Consolidation brings isolation

NEW YORK — Consolidation in the kids TV business has left animators part of a closed society these days.

Where producers once were part of a freewheeling competition for slots, there’s now a virtual panic among suppliers who fear being shut out of the pipeline.

The reason is obvious. In the past two years, top tooner Walt Disney Co. bought ABC, and immediately set about populating the Alphabet web’s Saturday morning schedule with inhouse product, while Warner Bros. Animation has used its WB weblet as a prime distribution outlet.

Since merging with Turner Broadcasting last year, Warners now also has the option of using Turner networks, such as the Cartoon Network, as an outlet for both WB toons and product created by Turner subsidiary, Hanna-Barbera, although thus far, only older cartoons from the WB library have appeared on the Cartoon Network, which continues to air new and pre-existing Hanna-Barbera product as it did before the merger.

Likewise, last year, Viacom-owned Nickelodeon created a three-year, first-look deal with prolific indie toon house, Klasky-Csupo, to guarantee itself a steady supply of offbeat product a la “Rugrats.” Another major consolidation is the pending merger between ratings’ leader Fox Kids Network and Saban Entertainment, which will solidify a production pact already in place.

Because of these maneuvers, major independent animation studios which are normally prolific producers of TV cartoon fare — like Film Roman and Canada’s Nelvana, for example — are facing increasing obstacles in getting their own shows cleared on broadcast and cable outlets.

That’s especially true in the U.S., where major players now have their own prolific suppliers to depend on or, in the case of ratings-challenged CBS, have abandoned animation entirely. (NBC dropped Saturday morning cartoons years ago.)

Things have gotten so tenuous that Fox’s cancellation of Film Roman’s “C-Bear and Jamal” (a decision later reversed, as the show will now air once a week this fall on Fox, but no longer on Saturday mornings) led the price of Film Roman’s newly public stock to plummet 40% in February, illustrating just how vulnerable indies have become. Further, when they do agree to take on independently proudced shows, networks now routinely demand a financial stake, in order to profit from the back-end and merchandising deals that hits bring.

The two biggest guns in the industry readily admit their own predisposition toward inhouse product, and their insistence on ownership when dealing with outside suppliers, hasn’t made life easy for indies.

“It’s very tough for independent producers right now,” says Jean MacCurdy, president of Warner Bros. Animation, which supplies the bulk of programming for the Kids WB.

“But it’s important we do have some shows from the outside; we need the diversity. When the same studio starts producing a slew of shows, they all have a similar feel.”

Other players share that view.

“We never want to have all our shows produced by one supplier,” says Margaret Loesch, chairman and CEO of the Fox Kids network. Nevertheless, Saban will produce half of the 14 Saturday morning and weekday strips on Fox’s schedule next fall. And of only two non-Warners shows on the WB’s schedule, one — a promising series called “Calamity Jane” featuring a rare female hero. Even that program has indirect ties to the studio in the sense that MacCurdy arranged to have that series’ French producer, animation house Contreallee, subcontract animation work to WB.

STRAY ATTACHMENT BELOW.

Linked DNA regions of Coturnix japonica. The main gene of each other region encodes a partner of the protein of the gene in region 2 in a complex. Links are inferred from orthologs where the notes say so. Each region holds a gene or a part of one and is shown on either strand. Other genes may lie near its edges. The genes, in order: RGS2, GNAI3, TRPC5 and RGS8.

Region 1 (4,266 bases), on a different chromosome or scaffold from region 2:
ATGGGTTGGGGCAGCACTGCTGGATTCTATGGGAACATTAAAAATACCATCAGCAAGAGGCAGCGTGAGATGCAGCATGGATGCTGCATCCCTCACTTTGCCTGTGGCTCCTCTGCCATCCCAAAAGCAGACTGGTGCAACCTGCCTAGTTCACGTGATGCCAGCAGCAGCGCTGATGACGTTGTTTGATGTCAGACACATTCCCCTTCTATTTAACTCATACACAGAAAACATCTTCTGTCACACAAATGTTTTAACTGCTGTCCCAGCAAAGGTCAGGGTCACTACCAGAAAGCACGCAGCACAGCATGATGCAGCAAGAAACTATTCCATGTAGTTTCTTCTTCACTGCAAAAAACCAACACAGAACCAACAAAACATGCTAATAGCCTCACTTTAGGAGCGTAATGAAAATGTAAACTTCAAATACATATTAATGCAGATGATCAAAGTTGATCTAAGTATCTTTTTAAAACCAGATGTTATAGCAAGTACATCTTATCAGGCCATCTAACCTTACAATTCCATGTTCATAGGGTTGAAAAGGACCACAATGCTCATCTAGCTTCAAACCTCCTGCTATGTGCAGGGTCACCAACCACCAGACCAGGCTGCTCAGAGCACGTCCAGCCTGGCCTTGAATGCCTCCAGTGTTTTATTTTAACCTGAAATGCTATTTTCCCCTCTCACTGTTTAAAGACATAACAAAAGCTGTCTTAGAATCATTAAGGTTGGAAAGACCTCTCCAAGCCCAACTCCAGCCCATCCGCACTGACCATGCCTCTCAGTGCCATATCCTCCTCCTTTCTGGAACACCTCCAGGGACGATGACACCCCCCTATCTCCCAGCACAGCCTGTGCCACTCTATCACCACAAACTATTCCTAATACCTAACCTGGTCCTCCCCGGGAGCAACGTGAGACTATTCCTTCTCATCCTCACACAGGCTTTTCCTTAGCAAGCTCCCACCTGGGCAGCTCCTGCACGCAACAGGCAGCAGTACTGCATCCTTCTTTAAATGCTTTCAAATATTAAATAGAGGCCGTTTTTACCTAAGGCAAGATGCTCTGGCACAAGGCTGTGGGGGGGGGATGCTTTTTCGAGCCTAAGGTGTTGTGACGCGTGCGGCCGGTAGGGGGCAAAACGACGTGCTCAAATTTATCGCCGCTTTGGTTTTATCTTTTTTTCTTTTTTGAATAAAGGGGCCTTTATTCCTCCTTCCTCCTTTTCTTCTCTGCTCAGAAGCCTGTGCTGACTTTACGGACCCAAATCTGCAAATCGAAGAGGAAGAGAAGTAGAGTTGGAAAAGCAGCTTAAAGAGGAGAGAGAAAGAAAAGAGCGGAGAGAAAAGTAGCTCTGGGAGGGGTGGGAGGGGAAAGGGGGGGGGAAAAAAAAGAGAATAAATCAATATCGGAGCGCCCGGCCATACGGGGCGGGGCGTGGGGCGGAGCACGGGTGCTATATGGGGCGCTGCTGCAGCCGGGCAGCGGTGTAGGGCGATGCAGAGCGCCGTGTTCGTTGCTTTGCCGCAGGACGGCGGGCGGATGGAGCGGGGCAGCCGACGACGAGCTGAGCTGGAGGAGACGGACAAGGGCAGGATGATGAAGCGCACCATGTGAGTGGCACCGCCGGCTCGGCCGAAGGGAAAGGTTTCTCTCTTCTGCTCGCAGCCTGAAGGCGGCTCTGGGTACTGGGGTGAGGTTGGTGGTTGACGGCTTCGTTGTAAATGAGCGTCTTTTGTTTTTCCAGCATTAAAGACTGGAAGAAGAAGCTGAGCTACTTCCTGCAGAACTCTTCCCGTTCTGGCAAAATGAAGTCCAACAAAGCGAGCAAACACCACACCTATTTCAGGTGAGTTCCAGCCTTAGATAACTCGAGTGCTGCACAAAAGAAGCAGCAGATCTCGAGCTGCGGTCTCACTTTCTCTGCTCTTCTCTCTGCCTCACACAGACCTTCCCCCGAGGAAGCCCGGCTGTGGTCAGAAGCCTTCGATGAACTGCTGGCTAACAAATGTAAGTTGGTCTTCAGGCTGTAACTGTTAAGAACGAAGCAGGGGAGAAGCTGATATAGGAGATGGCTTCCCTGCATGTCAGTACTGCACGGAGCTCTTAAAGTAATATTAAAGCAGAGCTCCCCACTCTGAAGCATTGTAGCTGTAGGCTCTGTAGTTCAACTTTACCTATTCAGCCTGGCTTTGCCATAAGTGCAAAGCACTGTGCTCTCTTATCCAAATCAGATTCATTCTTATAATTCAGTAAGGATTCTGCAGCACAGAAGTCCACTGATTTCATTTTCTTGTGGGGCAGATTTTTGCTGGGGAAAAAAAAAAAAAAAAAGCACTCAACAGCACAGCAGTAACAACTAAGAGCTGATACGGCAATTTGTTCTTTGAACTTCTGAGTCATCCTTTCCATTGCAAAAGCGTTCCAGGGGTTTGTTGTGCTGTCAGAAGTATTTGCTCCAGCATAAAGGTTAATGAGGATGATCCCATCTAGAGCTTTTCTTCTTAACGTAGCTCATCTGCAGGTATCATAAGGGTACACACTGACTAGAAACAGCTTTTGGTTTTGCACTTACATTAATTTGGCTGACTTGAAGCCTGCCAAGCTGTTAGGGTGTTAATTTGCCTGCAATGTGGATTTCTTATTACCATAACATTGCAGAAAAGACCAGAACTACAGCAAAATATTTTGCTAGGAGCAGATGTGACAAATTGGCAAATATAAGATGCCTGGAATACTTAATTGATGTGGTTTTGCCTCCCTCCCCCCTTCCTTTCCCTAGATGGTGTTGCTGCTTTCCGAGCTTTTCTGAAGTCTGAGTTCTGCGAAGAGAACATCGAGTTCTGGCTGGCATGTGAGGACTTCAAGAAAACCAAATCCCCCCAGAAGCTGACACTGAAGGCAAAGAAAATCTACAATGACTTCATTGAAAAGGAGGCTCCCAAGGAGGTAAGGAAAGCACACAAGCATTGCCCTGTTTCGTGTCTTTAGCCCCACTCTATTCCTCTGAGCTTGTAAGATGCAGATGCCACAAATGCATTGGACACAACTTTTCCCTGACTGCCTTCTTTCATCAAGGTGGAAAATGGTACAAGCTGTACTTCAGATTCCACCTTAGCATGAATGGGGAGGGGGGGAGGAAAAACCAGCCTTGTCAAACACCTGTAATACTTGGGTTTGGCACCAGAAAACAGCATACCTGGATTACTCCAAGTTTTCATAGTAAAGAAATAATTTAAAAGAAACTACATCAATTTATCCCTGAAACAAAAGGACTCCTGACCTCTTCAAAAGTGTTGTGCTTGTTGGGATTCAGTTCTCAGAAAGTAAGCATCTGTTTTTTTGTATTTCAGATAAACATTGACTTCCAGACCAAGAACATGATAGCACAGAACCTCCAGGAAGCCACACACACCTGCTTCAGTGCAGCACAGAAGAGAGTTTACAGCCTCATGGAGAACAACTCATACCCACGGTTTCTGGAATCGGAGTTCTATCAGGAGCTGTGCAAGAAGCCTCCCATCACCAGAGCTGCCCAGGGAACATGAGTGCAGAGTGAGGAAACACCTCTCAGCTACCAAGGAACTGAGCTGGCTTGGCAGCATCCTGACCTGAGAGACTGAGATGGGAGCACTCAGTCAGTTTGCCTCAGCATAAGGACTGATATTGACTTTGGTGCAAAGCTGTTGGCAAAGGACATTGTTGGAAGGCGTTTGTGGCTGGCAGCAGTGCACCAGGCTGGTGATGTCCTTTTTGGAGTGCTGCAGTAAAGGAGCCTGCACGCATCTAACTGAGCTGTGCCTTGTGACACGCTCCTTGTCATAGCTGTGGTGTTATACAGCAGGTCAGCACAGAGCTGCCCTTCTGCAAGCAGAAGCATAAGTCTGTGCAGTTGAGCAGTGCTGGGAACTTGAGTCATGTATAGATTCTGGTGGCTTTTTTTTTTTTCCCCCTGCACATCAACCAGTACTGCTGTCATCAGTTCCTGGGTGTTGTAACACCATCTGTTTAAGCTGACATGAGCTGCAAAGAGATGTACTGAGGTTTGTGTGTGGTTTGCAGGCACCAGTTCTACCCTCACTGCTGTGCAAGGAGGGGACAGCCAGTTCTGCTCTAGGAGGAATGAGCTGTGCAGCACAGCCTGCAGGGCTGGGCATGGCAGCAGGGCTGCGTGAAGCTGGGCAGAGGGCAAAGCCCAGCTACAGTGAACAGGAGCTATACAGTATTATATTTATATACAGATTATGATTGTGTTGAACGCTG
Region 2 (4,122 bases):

Of course, for those studios allied with distribution outlets, the marriage couldn’t be more attractive: It’s a prime motivator behind the Fox-Saban deal, and is the first tangible programming benefit that Disney has found in ABC.

“Our programming philosophy’s in harmony with Nick,” says Terry Thoren, CEO at Klasky-Csupo, who views the burgeoning kids cable web as “the perfect environment for our point of view.”

Still, while broadcast and cable outlets have come to depend more heavily on their producer partners, these alliances are by no means exclusive affairs. The available slots on any given broadcast network make it impossible to support all of a studio’s output.

Saban has a sizable syndication business that effectively competes with Fox; Disney has its own syndie block and the Disney Channel.

Even Klasky-Csupo — despite plenty of all-day time periods on Nickelodeon — produces the weekly “Duckman” for USA Network, although another series, “Santo Bugito,” flopped on CBS.

The influence of these alliances already is most keenly felt not on flops or hits, but on marginal shows that will get renewals from network partners but rejection from others. Already producers can cite several examples of what they see as evidence of that trend.

But some argue that despite the distribution hurdles, successful shows will find their places on program lineups — that is, if they have a chance to succeed in the first place.

“It’s still a competitive market where shows have to deliver,” says Barbara Fisher, president of Universal Television Entertainment. “In that sense, even though they may have alliances, I don’t think there’s a network out there that wants to close itself off completely.”

Execs also point out that, with new kid-targeted cable webs in the works at Disney, Fox and Discovery Networks, the demand for programming will fuel business even for the so-called independents. Still, those webs’ initially small audiences will dictate lower license fees, which in turn will crimp production budgets and possibly a show’s animation quality.

“The economics are going to be tough,” Fisher says. “Maybe everyone’s going to have to come to terms with being a little different.”

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